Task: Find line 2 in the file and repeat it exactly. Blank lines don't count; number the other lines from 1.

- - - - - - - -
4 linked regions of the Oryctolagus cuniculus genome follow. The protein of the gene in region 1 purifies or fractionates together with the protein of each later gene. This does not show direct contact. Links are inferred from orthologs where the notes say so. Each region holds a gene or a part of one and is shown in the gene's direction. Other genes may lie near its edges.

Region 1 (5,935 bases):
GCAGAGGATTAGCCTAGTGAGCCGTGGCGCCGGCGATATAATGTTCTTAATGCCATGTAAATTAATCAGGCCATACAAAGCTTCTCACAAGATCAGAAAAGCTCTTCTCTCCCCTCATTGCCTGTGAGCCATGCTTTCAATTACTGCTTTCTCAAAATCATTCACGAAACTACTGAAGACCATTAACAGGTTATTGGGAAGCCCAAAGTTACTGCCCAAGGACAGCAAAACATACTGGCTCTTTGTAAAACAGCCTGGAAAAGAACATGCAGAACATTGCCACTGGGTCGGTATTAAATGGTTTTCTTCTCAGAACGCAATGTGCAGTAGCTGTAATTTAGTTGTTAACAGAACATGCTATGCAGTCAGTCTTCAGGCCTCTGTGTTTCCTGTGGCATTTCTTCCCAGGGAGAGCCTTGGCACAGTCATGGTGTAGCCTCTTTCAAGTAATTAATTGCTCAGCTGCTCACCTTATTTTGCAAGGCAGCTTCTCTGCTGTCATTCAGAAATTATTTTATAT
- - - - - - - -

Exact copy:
Region 1 (5,935 bases):